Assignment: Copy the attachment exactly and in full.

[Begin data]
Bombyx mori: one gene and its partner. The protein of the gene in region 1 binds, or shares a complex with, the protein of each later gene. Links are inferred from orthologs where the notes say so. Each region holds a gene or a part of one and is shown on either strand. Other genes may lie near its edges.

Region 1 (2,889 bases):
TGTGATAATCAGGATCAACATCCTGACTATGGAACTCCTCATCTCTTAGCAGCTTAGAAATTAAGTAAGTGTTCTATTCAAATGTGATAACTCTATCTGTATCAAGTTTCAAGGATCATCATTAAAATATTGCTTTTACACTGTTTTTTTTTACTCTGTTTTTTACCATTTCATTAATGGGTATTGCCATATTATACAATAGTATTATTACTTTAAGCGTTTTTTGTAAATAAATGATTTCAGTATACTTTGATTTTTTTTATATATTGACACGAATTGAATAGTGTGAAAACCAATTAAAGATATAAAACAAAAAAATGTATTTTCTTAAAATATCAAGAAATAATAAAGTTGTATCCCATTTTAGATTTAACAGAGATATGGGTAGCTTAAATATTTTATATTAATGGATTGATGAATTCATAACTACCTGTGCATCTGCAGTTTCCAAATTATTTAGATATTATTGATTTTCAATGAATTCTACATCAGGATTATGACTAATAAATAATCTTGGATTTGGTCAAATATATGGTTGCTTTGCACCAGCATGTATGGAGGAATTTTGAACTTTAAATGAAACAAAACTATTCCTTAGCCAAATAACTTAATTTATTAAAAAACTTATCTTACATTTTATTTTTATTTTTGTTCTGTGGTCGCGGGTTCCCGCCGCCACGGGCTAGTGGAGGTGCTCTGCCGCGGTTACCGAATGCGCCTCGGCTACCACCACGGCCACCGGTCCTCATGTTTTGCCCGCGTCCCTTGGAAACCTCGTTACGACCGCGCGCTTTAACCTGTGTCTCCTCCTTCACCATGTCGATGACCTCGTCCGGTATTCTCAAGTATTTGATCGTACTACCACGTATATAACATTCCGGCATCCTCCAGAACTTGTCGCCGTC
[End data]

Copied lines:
Bombyx mori: one gene and its partner. The protein of the gene in region 1 binds, or shares a complex with, the protein of each later gene. Links are inferred from orthologs where the notes say so. Each region holds a gene or a part of one and is shown on either strand. Other genes may lie near its edges.

Region 1 (2,889 bases):
TGTGATAATCAGGATCAACATCCTGACTATGGAACTCCTCATCTCTTAGCAGCTTAGAAATTAAGTAAGTGTTCTATTCAAATGTGATAACTCTATCTGTATCAAGTTTCAAGGATCATCATTAAAATATTGCTTTTACACTGTTTTTTTTTACTCTGTTTTTTACCATTTCATTAATGGGTATTGCCATATTATACAATAGTATTATTACTTTAAGCGTTTTTTGTAAATAAATGATTTCAGTATACTTTGATTTTTTTTATATATTGACACGAATTGAATAGTGTGAAAACCAATTAAAGATATAAAACAAAAAAATGTATTTTCTTAAAATATCAAGAAATAATAAAGTTGTATCCCATTTTAGATTTAACAGAGATATGGGTAGCTTAAATATTTTATATTAATGGATTGATGAATTCATAACTACCTGTGCATCTGCAGTTTCCAAATTATTTAGATATTATTGATTTTCAATGAATTCTACATCAGGATTATGACTAATAAATAATCTTGGATTTGGTCAAATATATGGTTGCTTTGCACCAGCATGTATGGAGGAATTTTGAACTTTAAATGAAACAAAACTATTCCTTAGCCAAATAACTTAATTTATTAAAAAACTTATCTTACATTTTATTTTTATTTTTGTTCTGTGGTCGCGGGTTCCCGCCGCCACGGGCTAGTGGAGGTGCTCTGCCGCGGTTACCGAATGCGCCTCGGCTACCACCACGGCCACCGGTCCTCATGTTTTGCCCGCGTCCCTTGGAAACCTCGTTACGACCGCGCGCTTTAACCTGTGTCTCCTCCTTCACCATGTCGATGACCTCGTCCGGTATTCTCAAGTATTTGATCGTACTACCACGTATATAACATTCCGGCATCCTCCAGAACTTGTCGCCGTC